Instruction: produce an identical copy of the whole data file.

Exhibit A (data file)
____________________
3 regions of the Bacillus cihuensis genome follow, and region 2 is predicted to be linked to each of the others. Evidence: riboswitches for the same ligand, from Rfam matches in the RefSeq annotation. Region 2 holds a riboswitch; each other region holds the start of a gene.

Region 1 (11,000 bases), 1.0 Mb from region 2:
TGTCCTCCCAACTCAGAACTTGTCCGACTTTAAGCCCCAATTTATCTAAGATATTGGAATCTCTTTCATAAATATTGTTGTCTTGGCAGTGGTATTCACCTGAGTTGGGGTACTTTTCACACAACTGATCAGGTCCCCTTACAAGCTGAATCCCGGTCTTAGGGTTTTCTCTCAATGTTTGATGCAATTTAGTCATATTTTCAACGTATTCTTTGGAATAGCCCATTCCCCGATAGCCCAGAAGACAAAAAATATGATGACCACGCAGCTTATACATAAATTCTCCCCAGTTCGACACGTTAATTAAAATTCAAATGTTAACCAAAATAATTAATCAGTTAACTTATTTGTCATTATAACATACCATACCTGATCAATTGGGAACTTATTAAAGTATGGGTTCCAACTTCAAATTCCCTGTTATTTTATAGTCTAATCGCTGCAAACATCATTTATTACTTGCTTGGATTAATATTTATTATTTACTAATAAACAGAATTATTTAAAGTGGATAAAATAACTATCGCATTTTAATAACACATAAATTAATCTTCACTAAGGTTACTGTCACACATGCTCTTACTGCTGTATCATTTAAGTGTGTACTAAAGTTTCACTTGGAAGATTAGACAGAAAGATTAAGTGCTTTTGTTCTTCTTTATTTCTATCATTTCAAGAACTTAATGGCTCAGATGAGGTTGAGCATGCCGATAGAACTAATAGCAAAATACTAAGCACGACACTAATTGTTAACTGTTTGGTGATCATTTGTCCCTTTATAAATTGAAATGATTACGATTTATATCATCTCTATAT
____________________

3 regions of the Bacillus cihuensis genome follow, and region 2 is predicted to be linked to each of the others. Evidence: riboswitches for the same ligand, from Rfam matches in the RefSeq annotation. Region 2 holds a riboswitch; each other region holds the start of a gene.

Region 1 (11,000 bases), 1.0 Mb from region 2:
TGTCCTCCCAACTCAGAACTTGTCCGACTTTAAGCCCCAATTTATCTAAGATATTGGAATCTCTTTCATAAATATTGTTGTCTTGGCAGTGGTATTCACCTGAGTTGGGGTACTTTTCACACAACTGATCAGGTCCCCTTACAAGCTGAATCCCGGTCTTAGGGTTTTCTCTCAATGTTTGATGCAATTTAGTCATATTTTCAACGTATTCTTTGGAATAGCCCATTCCCCGATAGCCCAGAAGACAAAAAATATGATGACCACGCAGCTTATACATAAATTCTCCCCAGTTCGACACGTTAATTAAAATTCAAATGTTAACCAAAATAATTAATCAGTTAACTTATTTGTCATTATAACATACCATACCTGATCAATTGGGAACTTATTAAAGTATGGGTTCCAACTTCAAATTCCCTGTTATTTTATAGTCTAATCGCTGCAAACATCATTTATTACTTGCTTGGATTAATATTTATTATTTACTAATAAACAGAATTATTTAAAGTGGATAAAATAACTATCGCATTTTAATAACACATAAATTAATCTTCACTAAGGTTACTGTCACACATGCTCTTACTGCTGTATCATTTAAGTGTGTACTAAAGTTTCACTTGGAAGATTAGACAGAAAGATTAAGTGCTTTTGTTCTTCTTTATTTCTATCATTTCAAGAACTTAATGGCTCAGATGAGGTTGAGCATGCCGATAGAACTAATAGCAAAATACTAAGCACGACACTAATTGTTAACTGTTTGGTGATCATTTGTCCCTTTATAAATTGAAATGATTACGATTTATATCATCTCTATAT